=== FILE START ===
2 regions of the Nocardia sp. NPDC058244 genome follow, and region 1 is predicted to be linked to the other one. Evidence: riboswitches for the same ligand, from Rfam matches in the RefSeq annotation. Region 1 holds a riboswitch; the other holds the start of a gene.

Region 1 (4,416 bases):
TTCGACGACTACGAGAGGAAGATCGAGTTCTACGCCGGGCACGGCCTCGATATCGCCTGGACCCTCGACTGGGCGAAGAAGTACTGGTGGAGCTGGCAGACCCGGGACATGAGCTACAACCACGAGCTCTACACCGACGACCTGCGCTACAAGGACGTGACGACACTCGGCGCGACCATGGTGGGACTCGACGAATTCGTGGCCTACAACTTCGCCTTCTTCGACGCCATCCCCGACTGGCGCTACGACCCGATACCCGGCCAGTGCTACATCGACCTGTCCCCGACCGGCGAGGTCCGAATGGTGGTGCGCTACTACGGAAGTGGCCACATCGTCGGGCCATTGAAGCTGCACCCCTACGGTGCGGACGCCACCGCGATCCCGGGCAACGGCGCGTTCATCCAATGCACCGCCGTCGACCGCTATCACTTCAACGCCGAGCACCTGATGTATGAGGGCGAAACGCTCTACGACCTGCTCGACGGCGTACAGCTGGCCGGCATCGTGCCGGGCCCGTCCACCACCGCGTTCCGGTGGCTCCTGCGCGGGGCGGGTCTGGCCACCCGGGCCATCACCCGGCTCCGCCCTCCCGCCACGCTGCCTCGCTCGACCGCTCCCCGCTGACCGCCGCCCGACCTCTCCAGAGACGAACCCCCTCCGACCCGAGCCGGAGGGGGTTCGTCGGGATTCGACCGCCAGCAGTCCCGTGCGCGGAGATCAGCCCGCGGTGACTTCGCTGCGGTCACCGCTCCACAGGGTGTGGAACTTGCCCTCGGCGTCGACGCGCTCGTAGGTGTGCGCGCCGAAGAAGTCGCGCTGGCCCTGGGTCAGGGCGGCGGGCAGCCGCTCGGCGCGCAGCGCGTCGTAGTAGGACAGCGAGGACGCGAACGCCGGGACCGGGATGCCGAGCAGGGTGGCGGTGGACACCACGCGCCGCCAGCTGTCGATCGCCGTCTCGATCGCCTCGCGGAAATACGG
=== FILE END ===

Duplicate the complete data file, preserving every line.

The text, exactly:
2 regions of the Nocardia sp. NPDC058244 genome follow, and region 1 is predicted to be linked to the other one. Evidence: riboswitches for the same ligand, from Rfam matches in the RefSeq annotation. Region 1 holds a riboswitch; the other holds the start of a gene.

Region 1 (4,416 bases):
TTCGACGACTACGAGAGGAAGATCGAGTTCTACGCCGGGCACGGCCTCGATATCGCCTGGACCCTCGACTGGGCGAAGAAGTACTGGTGGAGCTGGCAGACCCGGGACATGAGCTACAACCACGAGCTCTACACCGACGACCTGCGCTACAAGGACGTGACGACACTCGGCGCGACCATGGTGGGACTCGACGAATTCGTGGCCTACAACTTCGCCTTCTTCGACGCCATCCCCGACTGGCGCTACGACCCGATACCCGGCCAGTGCTACATCGACCTGTCCCCGACCGGCGAGGTCCGAATGGTGGTGCGCTACTACGGAAGTGGCCACATCGTCGGGCCATTGAAGCTGCACCCCTACGGTGCGGACGCCACCGCGATCCCGGGCAACGGCGCGTTCATCCAATGCACCGCCGTCGACCGCTATCACTTCAACGCCGAGCACCTGATGTATGAGGGCGAAACGCTCTACGACCTGCTCGACGGCGTACAGCTGGCCGGCATCGTGCCGGGCCCGTCCACCACCGCGTTCCGGTGGCTCCTGCGCGGGGCGGGTCTGGCCACCCGGGCCATCACCCGGCTCCGCCCTCCCGCCACGCTGCCTCGCTCGACCGCTCCCCGCTGACCGCCGCCCGACCTCTCCAGAGACGAACCCCCTCCGACCCGAGCCGGAGGGGGTTCGTCGGGATTCGACCGCCAGCAGTCCCGTGCGCGGAGATCAGCCCGCGGTGACTTCGCTGCGGTCACCGCTCCACAGGGTGTGGAACTTGCCCTCGGCGTCGACGCGCTCGTAGGTGTGCGCGCCGAAGAAGTCGCGCTGGCCCTGGGTCAGGGCGGCGGGCAGCCGCTCGGCGCGCAGCGCGTCGTAGTAGGACAGCGAGGACGCGAACGCCGGGACCGGGATGCCGAGCAGGGTGGCGGTGGACACCACGCGCCGCCAGCTGTCGATCGCCGTCTCGATCGCCTCGCGGAAATACGG